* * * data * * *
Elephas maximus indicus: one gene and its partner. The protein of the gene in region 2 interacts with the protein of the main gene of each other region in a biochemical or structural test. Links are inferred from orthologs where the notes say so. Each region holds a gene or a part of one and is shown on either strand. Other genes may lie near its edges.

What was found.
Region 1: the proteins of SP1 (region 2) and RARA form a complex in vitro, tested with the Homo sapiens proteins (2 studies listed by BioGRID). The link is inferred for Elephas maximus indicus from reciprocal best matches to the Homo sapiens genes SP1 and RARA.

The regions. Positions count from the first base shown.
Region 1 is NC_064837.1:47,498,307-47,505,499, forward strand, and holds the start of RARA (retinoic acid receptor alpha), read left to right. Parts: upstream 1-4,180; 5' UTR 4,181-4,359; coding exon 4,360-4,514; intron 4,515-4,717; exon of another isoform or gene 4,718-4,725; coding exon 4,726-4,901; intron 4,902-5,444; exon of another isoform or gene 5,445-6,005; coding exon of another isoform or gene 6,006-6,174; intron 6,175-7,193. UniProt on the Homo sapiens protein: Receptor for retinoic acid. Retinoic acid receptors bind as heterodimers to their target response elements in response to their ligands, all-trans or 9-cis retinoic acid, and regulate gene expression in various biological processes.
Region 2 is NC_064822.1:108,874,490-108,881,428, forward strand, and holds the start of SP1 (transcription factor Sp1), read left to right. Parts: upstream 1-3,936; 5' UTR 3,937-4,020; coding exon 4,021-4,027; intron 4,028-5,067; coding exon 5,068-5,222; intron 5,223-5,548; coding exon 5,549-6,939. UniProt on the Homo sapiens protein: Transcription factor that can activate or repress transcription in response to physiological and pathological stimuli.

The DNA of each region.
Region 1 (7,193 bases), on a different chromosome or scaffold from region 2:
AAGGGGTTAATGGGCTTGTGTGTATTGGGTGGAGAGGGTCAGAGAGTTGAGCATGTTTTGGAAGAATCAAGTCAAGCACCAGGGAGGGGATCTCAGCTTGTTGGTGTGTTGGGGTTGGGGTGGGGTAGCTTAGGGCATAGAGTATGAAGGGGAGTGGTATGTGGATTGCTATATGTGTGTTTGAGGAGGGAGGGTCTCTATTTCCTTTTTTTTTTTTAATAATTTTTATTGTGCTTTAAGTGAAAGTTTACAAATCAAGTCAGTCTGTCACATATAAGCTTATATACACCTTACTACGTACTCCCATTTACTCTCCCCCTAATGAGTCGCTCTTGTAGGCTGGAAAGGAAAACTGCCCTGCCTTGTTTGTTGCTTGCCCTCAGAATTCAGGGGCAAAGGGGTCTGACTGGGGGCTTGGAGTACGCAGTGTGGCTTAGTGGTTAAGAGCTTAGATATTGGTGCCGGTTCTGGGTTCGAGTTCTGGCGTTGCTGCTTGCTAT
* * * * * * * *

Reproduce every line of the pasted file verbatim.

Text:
Elephas maximus indicus: one gene and its partner. The protein of the gene in region 2 interacts with the protein of the main gene of each other region in a biochemical or structural test. Links are inferred from orthologs where the notes say so. Each region holds a gene or a part of one and is shown on either strand. Other genes may lie near its edges.

What was found.
Region 1: the proteins of SP1 (region 2) and RARA form a complex in vitro, tested with the Homo sapiens proteins (2 studies listed by BioGRID). The link is inferred for Elephas maximus indicus from reciprocal best matches to the Homo sapiens genes SP1 and RARA.

The regions. Positions count from the first base shown.
Region 1 is NC_064837.1:47,498,307-47,505,499, forward strand, and holds the start of RARA (retinoic acid receptor alpha), read left to right. Parts: upstream 1-4,180; 5' UTR 4,181-4,359; coding exon 4,360-4,514; intron 4,515-4,717; exon of another isoform or gene 4,718-4,725; coding exon 4,726-4,901; intron 4,902-5,444; exon of another isoform or gene 5,445-6,005; coding exon of another isoform or gene 6,006-6,174; intron 6,175-7,193. UniProt on the Homo sapiens protein: Receptor for retinoic acid. Retinoic acid receptors bind as heterodimers to their target response elements in response to their ligands, all-trans or 9-cis retinoic acid, and regulate gene expression in various biological processes.
Region 2 is NC_064822.1:108,874,490-108,881,428, forward strand, and holds the start of SP1 (transcription factor Sp1), read left to right. Parts: upstream 1-3,936; 5' UTR 3,937-4,020; coding exon 4,021-4,027; intron 4,028-5,067; coding exon 5,068-5,222; intron 5,223-5,548; coding exon 5,549-6,939. UniProt on the Homo sapiens protein: Transcription factor that can activate or repress transcription in response to physiological and pathological stimuli.

The DNA of each region.
Region 1 (7,193 bases), on a different chromosome or scaffold from region 2:
AAGGGGTTAATGGGCTTGTGTGTATTGGGTGGAGAGGGTCAGAGAGTTGAGCATGTTTTGGAAGAATCAAGTCAAGCACCAGGGAGGGGATCTCAGCTTGTTGGTGTGTTGGGGTTGGGGTGGGGTAGCTTAGGGCATAGAGTATGAAGGGGAGTGGTATGTGGATTGCTATATGTGTGTTTGAGGAGGGAGGGTCTCTATTTCCTTTTTTTTTTTTAATAATTTTTATTGTGCTTTAAGTGAAAGTTTACAAATCAAGTCAGTCTGTCACATATAAGCTTATATACACCTTACTACGTACTCCCATTTACTCTCCCCCTAATGAGTCGCTCTTGTAGGCTGGAAAGGAAAACTGCCCTGCCTTGTTTGTTGCTTGCCCTCAGAATTCAGGGGCAAAGGGGTCTGACTGGGGGCTTGGAGTACGCAGTGTGGCTTAGTGGTTAAGAGCTTAGATATTGGTGCCGGTTCTGGGTTCGAGTTCTGGCGTTGCTGCTTGCTAT